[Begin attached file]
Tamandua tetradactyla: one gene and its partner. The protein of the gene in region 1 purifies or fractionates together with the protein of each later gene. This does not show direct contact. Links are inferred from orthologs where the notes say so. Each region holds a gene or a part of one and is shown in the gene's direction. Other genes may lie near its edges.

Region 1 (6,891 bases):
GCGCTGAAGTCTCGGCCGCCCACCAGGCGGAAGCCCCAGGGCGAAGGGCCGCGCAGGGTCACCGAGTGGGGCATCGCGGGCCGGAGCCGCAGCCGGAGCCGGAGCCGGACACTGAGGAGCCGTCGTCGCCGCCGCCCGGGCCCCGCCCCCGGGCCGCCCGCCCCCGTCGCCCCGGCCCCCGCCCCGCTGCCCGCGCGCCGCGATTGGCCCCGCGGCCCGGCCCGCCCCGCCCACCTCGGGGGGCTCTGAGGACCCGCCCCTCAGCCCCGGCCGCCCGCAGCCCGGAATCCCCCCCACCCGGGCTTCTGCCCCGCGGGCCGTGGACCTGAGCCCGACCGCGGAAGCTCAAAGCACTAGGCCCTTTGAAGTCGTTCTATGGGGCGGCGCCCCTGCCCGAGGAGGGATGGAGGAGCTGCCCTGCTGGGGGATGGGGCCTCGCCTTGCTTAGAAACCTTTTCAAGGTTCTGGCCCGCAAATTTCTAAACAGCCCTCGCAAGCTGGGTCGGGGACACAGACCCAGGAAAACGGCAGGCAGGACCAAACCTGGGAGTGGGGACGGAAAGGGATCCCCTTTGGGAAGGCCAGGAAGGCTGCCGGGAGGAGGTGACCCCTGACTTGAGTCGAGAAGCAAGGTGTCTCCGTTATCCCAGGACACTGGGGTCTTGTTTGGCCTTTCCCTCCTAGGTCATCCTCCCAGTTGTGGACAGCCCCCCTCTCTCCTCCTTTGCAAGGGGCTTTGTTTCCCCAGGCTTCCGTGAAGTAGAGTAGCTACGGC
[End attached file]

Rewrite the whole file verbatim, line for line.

Tamandua tetradactyla: one gene and its partner. The protein of the gene in region 1 purifies or fractionates together with the protein of each later gene. This does not show direct contact. Links are inferred from orthologs where the notes say so. Each region holds a gene or a part of one and is shown in the gene's direction. Other genes may lie near its edges.

Region 1 (6,891 bases):
GCGCTGAAGTCTCGGCCGCCCACCAGGCGGAAGCCCCAGGGCGAAGGGCCGCGCAGGGTCACCGAGTGGGGCATCGCGGGCCGGAGCCGCAGCCGGAGCCGGAGCCGGACACTGAGGAGCCGTCGTCGCCGCCGCCCGGGCCCCGCCCCCGGGCCGCCCGCCCCCGTCGCCCCGGCCCCCGCCCCGCTGCCCGCGCGCCGCGATTGGCCCCGCGGCCCGGCCCGCCCCGCCCACCTCGGGGGGCTCTGAGGACCCGCCCCTCAGCCCCGGCCGCCCGCAGCCCGGAATCCCCCCCACCCGGGCTTCTGCCCCGCGGGCCGTGGACCTGAGCCCGACCGCGGAAGCTCAAAGCACTAGGCCCTTTGAAGTCGTTCTATGGGGCGGCGCCCCTGCCCGAGGAGGGATGGAGGAGCTGCCCTGCTGGGGGATGGGGCCTCGCCTTGCTTAGAAACCTTTTCAAGGTTCTGGCCCGCAAATTTCTAAACAGCCCTCGCAAGCTGGGTCGGGGACACAGACCCAGGAAAACGGCAGGCAGGACCAAACCTGGGAGTGGGGACGGAAAGGGATCCCCTTTGGGAAGGCCAGGAAGGCTGCCGGGAGGAGGTGACCCCTGACTTGAGTCGAGAAGCAAGGTGTCTCCGTTATCCCAGGACACTGGGGTCTTGTTTGGCCTTTCCCTCCTAGGTCATCCTCCCAGTTGTGGACAGCCCCCCTCTCTCCTCCTTTGCAAGGGGCTTTGTTTCCCCAGGCTTCCGTGAAGTAGAGTAGCTACGGC